Case studies, comparative studies and theoretical contributions are welcome, as are papers from researchers or practitioners outside anthropology. The organizers of this panel encourage you to send a short query with potential topic and approach ahead of formulation and submission of abstract.
Hilmi Ulas (The American University of Cyprus)
Diane O’Rourke (Victoria University of Wellington).
Please send expressions of interest to email@example.com by 1April.
Unrecognized states dot a globe that is imagined in terms of bounded states. Some unrecognized states came into being after unilaterally declaring independence, others exist as nation-states in the imaginations of their members. Some of these entities meet recognized criteria for statehood, such as Weber’s definition centering on the monopoly of legitimate violence or the Montevideo Convention on Rights and Duties of States, one of the most widely accepted formulation of the criteria of statehood in international law. It notes that the state as an international person should possess the following qualifications: (a) a permanent population; (b) a defined territory; (c) government; and (d) capacity to enter into relations with other states. Where unrecognized states are ruled out of play in the global game is often on the final point—they cannot enter into relations with other states because the policies of those states do not imagine them to be states. Such cases include Somaliland, North Cyprus, and Taiwan.
Anthropology’s changing conceptualizations or imaginings of culture have also played a role in the recognition or rights of states. The right to self-determination in many international conventions is based on an earlier primordial model that anthropologists themselves no longer employ. Few scholarly studies have been conducted regarding the socio-political implications of non-recognition: how and why unrecognized states adopt policies and evolve the way they do.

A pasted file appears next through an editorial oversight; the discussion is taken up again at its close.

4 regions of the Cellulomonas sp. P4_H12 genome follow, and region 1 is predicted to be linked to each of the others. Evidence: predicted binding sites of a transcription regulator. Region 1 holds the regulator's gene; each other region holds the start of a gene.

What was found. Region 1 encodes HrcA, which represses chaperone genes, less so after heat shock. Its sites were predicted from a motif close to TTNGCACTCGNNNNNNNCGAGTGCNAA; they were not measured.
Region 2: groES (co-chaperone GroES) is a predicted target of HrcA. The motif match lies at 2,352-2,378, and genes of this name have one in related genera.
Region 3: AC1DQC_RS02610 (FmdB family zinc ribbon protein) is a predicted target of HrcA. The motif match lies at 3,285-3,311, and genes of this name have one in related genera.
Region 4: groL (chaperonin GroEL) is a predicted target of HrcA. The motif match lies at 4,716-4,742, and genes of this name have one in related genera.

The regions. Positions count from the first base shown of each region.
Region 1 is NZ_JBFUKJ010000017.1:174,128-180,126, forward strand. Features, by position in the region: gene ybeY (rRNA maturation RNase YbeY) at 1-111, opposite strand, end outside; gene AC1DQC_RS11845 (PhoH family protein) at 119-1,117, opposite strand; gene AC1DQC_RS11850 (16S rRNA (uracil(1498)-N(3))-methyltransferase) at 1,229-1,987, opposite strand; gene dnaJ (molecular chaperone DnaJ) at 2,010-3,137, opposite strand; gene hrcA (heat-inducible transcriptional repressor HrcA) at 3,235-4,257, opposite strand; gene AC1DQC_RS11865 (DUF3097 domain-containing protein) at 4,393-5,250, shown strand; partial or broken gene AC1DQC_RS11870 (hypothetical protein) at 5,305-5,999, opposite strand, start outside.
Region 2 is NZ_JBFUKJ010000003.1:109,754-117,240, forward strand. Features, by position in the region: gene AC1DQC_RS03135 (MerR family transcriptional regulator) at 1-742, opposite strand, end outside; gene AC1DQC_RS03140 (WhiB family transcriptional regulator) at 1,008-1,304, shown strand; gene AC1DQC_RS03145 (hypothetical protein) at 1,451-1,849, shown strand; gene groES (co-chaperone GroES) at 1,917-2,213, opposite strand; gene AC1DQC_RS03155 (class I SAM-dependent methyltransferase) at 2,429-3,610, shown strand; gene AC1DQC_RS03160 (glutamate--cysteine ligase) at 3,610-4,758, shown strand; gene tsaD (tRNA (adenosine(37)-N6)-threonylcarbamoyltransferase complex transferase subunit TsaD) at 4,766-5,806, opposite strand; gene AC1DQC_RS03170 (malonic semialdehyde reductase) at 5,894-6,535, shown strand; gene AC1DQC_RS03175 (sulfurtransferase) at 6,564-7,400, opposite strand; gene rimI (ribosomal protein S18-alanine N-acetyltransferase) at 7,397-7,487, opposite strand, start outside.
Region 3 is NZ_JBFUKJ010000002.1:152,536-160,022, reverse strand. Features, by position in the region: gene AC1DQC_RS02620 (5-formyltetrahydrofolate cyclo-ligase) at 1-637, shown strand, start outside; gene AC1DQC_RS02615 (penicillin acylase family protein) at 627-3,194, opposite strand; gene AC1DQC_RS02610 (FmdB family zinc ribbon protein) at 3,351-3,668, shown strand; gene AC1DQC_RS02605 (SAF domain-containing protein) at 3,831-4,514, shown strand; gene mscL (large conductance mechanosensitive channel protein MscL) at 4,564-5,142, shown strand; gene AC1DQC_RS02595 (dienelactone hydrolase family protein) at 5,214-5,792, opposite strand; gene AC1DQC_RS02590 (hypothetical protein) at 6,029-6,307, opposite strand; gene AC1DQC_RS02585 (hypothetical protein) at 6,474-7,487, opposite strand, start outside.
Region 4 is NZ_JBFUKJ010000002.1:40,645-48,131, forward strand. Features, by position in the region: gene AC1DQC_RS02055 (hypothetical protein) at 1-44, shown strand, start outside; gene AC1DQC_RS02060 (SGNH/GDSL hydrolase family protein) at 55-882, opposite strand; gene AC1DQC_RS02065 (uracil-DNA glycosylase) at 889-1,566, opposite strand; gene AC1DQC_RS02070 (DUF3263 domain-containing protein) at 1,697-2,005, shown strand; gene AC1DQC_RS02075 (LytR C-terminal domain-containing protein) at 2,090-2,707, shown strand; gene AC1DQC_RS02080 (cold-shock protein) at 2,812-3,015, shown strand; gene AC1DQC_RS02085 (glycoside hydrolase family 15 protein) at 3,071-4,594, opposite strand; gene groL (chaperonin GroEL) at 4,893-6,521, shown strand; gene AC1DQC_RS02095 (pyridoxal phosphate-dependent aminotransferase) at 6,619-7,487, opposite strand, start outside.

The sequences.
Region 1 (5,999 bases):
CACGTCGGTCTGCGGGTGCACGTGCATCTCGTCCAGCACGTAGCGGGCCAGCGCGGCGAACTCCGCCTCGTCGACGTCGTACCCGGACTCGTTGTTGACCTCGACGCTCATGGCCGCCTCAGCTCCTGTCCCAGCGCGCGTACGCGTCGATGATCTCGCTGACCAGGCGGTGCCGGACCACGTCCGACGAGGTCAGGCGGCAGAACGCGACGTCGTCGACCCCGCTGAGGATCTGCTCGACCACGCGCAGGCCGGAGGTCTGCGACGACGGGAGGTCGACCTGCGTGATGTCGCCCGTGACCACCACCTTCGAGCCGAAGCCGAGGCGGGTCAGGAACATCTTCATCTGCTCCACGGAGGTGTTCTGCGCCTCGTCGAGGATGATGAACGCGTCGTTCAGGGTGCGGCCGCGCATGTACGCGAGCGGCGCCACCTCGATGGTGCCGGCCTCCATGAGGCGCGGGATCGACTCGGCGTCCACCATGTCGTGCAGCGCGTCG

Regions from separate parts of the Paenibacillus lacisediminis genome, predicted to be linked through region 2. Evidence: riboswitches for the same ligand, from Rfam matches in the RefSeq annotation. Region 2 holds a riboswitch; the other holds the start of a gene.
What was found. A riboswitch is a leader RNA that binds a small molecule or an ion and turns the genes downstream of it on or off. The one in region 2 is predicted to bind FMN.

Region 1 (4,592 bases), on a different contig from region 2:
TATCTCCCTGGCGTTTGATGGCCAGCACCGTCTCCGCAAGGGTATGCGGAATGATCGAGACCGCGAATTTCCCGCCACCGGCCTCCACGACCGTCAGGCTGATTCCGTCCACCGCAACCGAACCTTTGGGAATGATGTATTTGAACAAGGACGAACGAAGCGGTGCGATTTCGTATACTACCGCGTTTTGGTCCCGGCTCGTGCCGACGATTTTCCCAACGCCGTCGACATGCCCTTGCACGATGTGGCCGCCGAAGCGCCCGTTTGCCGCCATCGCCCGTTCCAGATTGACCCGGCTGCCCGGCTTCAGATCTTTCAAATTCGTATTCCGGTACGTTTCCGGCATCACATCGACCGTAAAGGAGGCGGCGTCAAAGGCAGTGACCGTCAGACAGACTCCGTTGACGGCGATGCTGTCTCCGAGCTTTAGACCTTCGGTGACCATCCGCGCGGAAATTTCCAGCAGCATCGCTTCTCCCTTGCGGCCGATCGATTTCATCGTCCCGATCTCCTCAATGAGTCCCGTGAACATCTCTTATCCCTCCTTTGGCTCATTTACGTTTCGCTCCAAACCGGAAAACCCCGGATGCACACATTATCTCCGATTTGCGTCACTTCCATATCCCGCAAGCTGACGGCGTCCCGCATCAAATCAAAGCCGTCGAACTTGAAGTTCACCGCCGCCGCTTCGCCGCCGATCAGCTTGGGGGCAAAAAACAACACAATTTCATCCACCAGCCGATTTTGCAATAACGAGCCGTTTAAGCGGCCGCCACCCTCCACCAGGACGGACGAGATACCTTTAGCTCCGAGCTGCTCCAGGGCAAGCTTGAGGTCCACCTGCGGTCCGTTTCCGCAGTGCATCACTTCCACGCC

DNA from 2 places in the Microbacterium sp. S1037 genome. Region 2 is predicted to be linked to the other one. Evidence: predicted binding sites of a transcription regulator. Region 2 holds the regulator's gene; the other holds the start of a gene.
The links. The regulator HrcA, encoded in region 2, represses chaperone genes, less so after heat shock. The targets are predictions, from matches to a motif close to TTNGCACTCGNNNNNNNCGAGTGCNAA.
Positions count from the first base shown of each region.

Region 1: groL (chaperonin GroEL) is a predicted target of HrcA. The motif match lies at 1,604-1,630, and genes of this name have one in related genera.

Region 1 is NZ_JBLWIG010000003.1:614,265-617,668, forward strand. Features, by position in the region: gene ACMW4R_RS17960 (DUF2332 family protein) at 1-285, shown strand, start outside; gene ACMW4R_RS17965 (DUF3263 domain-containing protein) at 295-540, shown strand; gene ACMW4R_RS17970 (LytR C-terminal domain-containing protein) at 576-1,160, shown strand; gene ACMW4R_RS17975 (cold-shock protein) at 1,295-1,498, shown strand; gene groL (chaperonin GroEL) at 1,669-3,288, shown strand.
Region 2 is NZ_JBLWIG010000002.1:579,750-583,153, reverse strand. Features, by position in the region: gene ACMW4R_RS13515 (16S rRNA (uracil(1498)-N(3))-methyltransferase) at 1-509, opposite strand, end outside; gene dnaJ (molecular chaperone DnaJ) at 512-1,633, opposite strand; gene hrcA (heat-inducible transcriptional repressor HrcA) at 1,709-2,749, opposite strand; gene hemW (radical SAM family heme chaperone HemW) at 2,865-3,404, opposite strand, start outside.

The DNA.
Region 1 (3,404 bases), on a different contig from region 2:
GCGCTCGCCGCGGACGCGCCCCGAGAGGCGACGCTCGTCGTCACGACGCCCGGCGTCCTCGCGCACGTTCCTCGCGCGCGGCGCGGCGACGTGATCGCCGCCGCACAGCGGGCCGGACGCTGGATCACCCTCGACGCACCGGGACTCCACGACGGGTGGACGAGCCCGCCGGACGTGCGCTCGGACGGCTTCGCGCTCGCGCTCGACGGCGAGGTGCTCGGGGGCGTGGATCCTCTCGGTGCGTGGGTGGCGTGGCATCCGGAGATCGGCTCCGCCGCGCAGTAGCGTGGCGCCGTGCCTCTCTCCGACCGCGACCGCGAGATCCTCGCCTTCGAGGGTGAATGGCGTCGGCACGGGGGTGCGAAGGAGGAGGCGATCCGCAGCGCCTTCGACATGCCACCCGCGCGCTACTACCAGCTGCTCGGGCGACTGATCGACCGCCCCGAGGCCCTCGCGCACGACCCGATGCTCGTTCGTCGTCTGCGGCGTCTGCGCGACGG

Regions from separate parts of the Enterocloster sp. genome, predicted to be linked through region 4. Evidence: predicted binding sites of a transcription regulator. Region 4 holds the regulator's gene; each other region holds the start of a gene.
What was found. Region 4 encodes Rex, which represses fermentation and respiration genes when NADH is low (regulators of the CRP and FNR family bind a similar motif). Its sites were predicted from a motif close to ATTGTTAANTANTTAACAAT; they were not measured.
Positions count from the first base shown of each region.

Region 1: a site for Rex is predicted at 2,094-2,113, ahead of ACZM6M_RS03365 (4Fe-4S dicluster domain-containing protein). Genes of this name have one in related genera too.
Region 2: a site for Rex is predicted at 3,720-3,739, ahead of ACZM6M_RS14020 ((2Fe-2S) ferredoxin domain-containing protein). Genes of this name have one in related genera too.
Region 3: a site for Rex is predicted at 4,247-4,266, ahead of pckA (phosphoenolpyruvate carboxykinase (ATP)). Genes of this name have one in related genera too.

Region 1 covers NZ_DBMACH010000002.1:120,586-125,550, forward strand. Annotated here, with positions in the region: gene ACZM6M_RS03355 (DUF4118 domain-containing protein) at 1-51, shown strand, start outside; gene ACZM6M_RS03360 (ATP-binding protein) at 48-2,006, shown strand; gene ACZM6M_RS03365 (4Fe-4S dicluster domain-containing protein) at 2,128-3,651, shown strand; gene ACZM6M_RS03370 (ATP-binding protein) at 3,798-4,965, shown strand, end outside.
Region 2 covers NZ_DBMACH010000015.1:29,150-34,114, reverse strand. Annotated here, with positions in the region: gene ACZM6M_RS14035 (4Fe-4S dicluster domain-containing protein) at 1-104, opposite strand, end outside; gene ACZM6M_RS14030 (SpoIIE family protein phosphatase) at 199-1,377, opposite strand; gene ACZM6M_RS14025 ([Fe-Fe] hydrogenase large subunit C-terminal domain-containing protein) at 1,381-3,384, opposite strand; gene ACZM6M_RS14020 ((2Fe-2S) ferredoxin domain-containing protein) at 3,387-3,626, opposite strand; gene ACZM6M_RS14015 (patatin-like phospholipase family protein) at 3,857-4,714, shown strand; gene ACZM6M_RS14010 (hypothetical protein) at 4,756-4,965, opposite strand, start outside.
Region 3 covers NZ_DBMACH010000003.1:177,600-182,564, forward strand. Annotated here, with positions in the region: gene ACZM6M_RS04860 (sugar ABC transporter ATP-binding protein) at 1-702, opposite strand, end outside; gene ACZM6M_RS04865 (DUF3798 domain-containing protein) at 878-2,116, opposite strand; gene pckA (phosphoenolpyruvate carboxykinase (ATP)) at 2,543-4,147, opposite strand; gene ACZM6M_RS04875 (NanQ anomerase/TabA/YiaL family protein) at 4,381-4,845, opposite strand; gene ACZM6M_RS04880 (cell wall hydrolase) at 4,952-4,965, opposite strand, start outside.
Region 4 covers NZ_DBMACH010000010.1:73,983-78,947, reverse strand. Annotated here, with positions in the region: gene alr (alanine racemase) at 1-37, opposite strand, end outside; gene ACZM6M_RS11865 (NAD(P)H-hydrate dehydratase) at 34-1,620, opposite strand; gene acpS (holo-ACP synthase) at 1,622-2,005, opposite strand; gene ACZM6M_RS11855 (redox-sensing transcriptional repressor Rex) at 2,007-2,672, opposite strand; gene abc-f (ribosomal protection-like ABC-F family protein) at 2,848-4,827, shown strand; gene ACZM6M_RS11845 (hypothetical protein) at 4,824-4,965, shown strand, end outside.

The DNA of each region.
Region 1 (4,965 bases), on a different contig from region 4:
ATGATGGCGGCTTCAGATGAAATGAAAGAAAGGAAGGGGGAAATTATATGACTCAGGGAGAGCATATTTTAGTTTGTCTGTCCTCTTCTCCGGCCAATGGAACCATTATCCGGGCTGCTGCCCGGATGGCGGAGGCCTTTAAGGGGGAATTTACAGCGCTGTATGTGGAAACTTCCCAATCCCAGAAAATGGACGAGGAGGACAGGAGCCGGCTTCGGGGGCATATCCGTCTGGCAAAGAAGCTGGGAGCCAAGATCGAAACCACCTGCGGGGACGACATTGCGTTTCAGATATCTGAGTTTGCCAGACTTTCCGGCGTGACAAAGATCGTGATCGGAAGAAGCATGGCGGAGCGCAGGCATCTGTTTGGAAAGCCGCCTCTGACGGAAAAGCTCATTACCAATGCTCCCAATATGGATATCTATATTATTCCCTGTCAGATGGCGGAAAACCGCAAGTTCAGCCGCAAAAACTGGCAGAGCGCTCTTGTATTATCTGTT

With this session we aim to explore the dynamics of policymaking and evolution—political, social and cultural—in unrecognized states, dynamics of international policy which prevents their recognition, and what roles anthropology has or can play in the recognition of states, the rights of their citizens, and documenting the impact of non-recognition.
We welcome articles from both scholars and practitioners whose work pertains to unrecognized states, including theoretical work regarding the definition of such entities. Interdisciplinary approaches are particularly welcome. Topics may include, but are not limited to:
- Defining unrecognized states across disciplines;
- The impact of non-recognition on identities: social, cultural and political;
- The impact of non-recognition on internal and external conflicts;
- The interplay between culture and state recognition;
- Evaluation of the statehood capacity of unrecognized states and their potential for earning diplomatic recognition;
- How unrecognized states build functioning state institutions and in some cases, democracies;
- Impacts of non-recognition on daily life.
Final abstracts, along with registration fee and AAA membership, must be submitted via AAA submission portal by 16 April. Membership waiver applications for non-anthropologists and those outside the US and Canada must be made by 29 March.